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dc.contributor.authorHofmann, Alexanderen
dc.date2013-07-30 13:49:18.059
dc.date2013-08-02 08:42:06.487
dc.date.accessioned2013-08-08T23:57:37Z
dc.date.available2013-08-08T23:57:37Z
dc.date.issued2013-08-08
dc.identifier.urihttp://hdl.handle.net/1974/8153
dc.descriptionThesis (Master, Anatomy & Cell Biology) -- Queen's University, 2013-08-02 08:42:06.487en
dc.description.abstractEarly pregnancy is characterized by complex interactions between blood vessels, leukocytes, and conceptus-derived trophoblasts within the gestational uterus. Uterine Natural Killer (uNK) cells become the most abundant leukocyte during decidualization and produce a wide array of angiogenic factors, yet little is known regarding their early pregnancy functions. To characterize the role(s) of uNK cells, whole mount in situ immunohistochemistry of live early implant sites was performed. A timecourse examination of murine early pregnancy (virgin, and gd4.5-9.5) implantation sites was performed. Comparison of Gd6.5, 8.5 and 9.5 implant sites from BALB/c+/+ controls (BALB/c) and BALB/c-Rag2-/-Il2rg-/- (alymphoid) identified anomalies that result from the absence of lymphocytes. In alymphoid decidua basalis, mesometrial angiogenesis was widespread but pruning of nascent vessels within alymphoid decidua basalis was deficient. As early gestation progressed, vessels of alymphoid decidua basalis showed no evidence for remodeling. Alymphoid implantation sites showed ~24h delay in uterine lumen closure and embryonic development. To determine if uNK cells would normalize the anomalies observed in alymphoid implantation sites, adoptive cell transfer of NK+ B- T- marrow to alymphoid mice was performed. All of the above anomalies were reversed by adoptive transfer of NK+B-T- marrow. My results suggest that uNK cells support vascular growth and development which ensures the decidua can support the growing conceptus early in pregnancy prior to formation and function of the placenta. Human decidual NK cells may fill similar roles and be important targets for strategies designed to correct intra-uterine growth restriction.en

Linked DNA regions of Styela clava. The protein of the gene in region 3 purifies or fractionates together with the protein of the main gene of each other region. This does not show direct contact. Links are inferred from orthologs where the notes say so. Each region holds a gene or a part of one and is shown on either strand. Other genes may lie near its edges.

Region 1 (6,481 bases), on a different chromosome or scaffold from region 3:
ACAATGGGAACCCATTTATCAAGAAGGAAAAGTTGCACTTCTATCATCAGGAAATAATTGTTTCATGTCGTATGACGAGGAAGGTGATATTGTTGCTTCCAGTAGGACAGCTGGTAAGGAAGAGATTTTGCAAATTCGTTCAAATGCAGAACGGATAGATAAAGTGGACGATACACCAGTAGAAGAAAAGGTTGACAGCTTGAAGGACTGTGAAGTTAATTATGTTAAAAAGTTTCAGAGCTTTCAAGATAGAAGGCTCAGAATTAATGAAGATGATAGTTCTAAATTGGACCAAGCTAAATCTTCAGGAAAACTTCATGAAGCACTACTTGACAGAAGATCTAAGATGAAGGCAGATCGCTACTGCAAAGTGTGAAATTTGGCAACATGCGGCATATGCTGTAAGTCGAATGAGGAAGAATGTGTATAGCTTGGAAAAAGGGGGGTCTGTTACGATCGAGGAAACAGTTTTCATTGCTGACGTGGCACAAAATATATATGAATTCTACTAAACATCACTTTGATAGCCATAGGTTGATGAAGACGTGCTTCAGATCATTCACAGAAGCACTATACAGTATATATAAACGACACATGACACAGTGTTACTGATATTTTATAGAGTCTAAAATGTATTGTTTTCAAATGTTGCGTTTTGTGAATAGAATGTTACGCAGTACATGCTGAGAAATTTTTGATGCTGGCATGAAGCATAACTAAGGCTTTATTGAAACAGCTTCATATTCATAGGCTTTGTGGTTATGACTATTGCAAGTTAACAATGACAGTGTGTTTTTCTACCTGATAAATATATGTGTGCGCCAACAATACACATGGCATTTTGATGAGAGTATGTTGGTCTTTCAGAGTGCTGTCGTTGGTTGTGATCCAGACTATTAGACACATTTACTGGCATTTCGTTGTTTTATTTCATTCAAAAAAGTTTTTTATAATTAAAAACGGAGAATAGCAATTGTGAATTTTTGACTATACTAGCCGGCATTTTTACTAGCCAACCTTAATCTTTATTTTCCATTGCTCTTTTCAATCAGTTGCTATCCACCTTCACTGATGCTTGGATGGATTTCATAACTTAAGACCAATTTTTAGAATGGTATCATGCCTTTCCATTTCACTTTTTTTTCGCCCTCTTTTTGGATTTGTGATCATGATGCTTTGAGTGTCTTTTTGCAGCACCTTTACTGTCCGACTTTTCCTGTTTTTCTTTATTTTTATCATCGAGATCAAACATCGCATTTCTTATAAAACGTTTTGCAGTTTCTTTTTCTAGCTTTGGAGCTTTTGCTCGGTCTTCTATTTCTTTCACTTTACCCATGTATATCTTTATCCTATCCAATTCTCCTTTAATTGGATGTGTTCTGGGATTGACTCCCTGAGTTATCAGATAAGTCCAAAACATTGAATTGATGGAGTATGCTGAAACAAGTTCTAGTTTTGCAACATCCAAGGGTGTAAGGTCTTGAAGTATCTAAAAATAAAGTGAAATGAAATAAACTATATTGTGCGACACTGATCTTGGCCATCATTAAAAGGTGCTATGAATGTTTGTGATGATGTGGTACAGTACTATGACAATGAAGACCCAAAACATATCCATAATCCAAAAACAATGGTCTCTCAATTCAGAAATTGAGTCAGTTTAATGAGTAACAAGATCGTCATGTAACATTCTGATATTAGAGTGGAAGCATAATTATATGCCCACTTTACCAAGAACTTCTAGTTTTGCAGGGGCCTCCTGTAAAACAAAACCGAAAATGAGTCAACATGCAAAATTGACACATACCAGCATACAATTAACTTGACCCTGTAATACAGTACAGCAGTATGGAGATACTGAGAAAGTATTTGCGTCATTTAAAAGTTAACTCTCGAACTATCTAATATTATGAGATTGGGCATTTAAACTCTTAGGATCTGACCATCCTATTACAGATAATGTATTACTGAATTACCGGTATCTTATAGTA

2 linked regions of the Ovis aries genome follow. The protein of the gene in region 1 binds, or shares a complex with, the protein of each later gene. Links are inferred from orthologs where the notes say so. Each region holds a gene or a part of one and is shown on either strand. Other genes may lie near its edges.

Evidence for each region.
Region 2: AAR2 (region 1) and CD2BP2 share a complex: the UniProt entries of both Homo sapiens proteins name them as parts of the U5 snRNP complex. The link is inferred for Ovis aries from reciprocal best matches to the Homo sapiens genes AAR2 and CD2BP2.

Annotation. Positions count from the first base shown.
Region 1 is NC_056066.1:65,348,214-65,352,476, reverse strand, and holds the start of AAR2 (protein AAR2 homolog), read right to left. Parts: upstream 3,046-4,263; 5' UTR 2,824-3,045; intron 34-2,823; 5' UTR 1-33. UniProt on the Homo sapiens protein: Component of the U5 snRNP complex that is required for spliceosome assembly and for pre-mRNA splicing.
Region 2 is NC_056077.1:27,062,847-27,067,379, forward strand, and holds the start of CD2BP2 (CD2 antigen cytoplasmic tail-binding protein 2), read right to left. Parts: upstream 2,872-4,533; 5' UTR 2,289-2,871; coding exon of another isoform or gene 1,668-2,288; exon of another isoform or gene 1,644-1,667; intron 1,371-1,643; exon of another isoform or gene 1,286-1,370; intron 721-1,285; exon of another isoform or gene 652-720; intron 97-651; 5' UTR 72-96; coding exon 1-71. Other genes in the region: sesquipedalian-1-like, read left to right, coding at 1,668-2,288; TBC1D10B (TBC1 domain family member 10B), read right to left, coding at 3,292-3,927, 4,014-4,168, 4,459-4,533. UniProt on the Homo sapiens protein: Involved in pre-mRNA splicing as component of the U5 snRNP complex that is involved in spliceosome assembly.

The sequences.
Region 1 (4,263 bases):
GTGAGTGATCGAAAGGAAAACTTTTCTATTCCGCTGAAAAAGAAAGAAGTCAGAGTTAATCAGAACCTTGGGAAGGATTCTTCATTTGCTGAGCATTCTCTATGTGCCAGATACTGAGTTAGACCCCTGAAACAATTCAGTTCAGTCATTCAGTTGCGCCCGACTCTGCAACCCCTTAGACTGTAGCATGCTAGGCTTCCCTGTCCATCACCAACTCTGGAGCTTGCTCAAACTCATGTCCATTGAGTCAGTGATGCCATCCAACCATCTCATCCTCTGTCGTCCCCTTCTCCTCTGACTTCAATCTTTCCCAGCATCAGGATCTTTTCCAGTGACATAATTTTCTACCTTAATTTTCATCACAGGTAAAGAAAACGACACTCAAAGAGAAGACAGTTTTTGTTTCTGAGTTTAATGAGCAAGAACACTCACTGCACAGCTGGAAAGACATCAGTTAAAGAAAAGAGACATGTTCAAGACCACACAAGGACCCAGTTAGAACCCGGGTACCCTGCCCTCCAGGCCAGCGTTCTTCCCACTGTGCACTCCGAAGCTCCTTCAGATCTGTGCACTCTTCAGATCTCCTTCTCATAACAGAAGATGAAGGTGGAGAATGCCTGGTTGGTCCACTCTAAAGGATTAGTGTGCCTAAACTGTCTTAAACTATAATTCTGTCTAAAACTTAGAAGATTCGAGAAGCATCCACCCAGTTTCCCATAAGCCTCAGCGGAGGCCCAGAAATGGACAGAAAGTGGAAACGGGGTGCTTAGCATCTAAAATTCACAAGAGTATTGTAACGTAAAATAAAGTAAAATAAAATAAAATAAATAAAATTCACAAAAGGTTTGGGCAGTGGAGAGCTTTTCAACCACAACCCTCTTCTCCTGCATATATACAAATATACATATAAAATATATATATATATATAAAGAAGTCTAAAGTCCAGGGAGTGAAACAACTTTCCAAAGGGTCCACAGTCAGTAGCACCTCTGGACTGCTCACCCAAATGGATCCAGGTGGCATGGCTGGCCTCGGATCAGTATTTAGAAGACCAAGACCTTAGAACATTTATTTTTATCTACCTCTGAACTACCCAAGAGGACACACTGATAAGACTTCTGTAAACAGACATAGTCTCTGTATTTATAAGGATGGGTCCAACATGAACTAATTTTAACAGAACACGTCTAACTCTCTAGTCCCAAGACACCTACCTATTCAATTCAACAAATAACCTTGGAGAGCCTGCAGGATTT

dc.language.isoengen
dc.relation.ispartofseriesCanadian thesesen
dc.rightsThis publication is made available by the authority of the copyright owner solely for the purpose of private study and research and may not be copied or reproduced except as permitted by the copyright laws without written authority from the copyright owner.en
dc.subjectEarly Pregnancyen
dc.subjectWhole Mount in Situ Immunohistochemistryen
dc.subjectIntra-uterine Growth Restrictionen
dc.subjectUterine Natural Killer Cellsen
dc.subjectAngiogenesisen
dc.titleMouse Uterine Natural Killer Cell Functions During Early Pregnancyen
dc.typethesisen
dc.description.degreeM.Sc.en
dc.contributor.supervisorCroy, B. Anneen
dc.contributor.departmentAnatomy and Cell Biologyen
dc.degree.grantorQueen's University at Kingstonen


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